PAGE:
Part of our mission at the Arizona Center for Investigative Reporting is to bring transparency to our public officials through accountability reporting.

At times, it can be a daunting task to collect, analyze and make sense of the data and public records that are made available to Arizona’s residents. Not only does this take time and resources to accomplish, it also costs a lot of money.

Thanks to a $5,000 grant from Investigative Reporters & Editors (IRE), made available from a $50,000 donation to IRE from Google Ideas, AZCIR is working to build a Web-based application to do background checks on Arizona’s elected officials.

The application will be a crowd-sourced and crowd-funded technology that creates profiles of public officials. It will include information ranging from financial holdings to education and criminal records to possible conflicts of interest in public policy.

AZCIR’s Web application¬ will allow members of the public to contribute tips and information as well as donations to fund the data reporting. Elected officials will be placed in a queue by which monetary donations will determine who moves up the list to be investigated. The money generated will serve as a funding source for AZCIR reporters to collect data and do the investigations.

AZCIR was one of eight newsrooms to receive funding from IRE’s Data Journalism Fund. The other newsrooms range from investigative nonprofits in California to investigative centers in Spain and the United Kingdom. Here’s a list of the eight newsrooms and what they’re doing with the funds:

  • Arizona Center for Investigative Reporting will build a public web application to provide background checks for political candidates.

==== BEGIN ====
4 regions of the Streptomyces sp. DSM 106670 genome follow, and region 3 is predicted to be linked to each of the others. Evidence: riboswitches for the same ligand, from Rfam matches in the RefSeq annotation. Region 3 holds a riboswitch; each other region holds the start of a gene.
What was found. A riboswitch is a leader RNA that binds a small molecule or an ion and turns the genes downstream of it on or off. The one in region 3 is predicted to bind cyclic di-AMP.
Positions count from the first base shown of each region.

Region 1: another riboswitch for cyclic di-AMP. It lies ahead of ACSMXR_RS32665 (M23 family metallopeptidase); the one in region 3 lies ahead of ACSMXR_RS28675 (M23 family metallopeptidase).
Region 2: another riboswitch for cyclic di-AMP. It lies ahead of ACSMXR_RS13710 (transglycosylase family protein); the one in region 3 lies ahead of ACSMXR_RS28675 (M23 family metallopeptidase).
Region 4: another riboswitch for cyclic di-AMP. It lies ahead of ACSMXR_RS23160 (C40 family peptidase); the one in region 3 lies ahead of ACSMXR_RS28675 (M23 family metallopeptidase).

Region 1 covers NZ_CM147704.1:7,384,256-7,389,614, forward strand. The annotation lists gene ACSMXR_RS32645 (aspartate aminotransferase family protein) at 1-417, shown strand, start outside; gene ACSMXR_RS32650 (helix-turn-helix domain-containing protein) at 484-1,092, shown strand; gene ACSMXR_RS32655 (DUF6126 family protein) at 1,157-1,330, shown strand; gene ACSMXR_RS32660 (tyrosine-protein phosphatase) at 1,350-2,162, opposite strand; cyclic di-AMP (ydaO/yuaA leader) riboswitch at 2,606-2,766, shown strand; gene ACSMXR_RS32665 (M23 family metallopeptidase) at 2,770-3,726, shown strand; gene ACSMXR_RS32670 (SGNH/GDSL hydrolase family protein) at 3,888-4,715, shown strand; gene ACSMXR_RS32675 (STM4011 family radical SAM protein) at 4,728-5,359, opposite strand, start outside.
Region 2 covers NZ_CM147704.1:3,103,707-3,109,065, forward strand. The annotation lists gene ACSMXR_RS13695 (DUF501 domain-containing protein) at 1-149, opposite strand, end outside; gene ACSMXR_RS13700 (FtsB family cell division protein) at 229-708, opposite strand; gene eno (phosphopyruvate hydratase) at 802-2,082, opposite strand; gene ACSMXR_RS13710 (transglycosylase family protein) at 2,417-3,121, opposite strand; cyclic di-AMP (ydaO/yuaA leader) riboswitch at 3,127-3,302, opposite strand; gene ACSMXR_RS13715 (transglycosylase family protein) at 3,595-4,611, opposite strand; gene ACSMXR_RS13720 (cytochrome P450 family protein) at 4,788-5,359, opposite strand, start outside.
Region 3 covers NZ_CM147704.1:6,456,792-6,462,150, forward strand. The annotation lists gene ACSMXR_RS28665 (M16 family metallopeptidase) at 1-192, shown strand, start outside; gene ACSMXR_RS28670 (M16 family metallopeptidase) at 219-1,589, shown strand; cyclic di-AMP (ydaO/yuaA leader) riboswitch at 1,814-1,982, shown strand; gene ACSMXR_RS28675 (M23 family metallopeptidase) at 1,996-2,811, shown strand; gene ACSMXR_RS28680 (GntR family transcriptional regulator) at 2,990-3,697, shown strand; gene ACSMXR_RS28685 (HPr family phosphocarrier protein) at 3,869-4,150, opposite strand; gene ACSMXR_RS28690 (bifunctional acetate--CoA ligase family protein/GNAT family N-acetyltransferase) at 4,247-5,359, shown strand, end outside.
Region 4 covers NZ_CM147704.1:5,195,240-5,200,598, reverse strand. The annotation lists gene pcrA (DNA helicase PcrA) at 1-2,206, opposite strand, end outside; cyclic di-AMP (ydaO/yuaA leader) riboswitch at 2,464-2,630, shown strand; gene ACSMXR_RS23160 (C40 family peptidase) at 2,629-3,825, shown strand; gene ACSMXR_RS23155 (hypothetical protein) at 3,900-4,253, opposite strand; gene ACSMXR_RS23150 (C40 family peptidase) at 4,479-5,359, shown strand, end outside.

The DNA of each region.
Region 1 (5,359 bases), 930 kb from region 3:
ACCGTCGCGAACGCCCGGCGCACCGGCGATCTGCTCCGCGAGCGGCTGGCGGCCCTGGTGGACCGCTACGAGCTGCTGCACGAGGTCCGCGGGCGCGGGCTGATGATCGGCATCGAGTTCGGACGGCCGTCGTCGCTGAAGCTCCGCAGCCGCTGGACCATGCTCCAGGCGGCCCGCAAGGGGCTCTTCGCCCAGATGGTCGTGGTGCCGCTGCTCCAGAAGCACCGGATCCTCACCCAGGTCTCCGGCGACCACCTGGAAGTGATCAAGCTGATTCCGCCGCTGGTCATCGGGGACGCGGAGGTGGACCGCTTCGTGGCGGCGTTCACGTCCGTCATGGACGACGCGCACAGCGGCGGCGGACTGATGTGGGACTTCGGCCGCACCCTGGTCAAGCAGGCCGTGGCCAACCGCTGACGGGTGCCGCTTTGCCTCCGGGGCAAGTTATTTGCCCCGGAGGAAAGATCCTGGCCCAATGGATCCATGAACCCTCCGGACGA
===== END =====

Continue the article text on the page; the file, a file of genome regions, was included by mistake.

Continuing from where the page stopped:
• Centre for Investigative Reporting (UK) will investigate industrial facilities and emissions in Europe.
  • The Chicago Reporter will assess how effectively the Chicago Housing Authority has distributed the Section 8 program’s funds.
  • El Pais (Spain) will implement a data journalism training program that will focus on the best processes and tools necessary for collecting, scraping, cleaning, analyzing and visualizing data in anticipation of increased transparency in Spain.
  • Investigative Newsource will investigate federal, state, and local issues that could severely affect the disabled’s potential for employment.
  • InvestigateWest will be mapping transportation corridors and air quality.
  • Tulsa World will investigate improper mortgage servicing practices in Oklahoma.
  • WAVE-Louisville will investigate the role of race in the justice system.

For now, we’re starting the development process to build the application. As we move forward, we want your help too.

Are there public officials that you think need to be investigated first? How about records you might want to share? What kind of information do you want us to collect?

Let us know. We’re here to work for and with you. Send us an email or give us a call at 602.295.0064.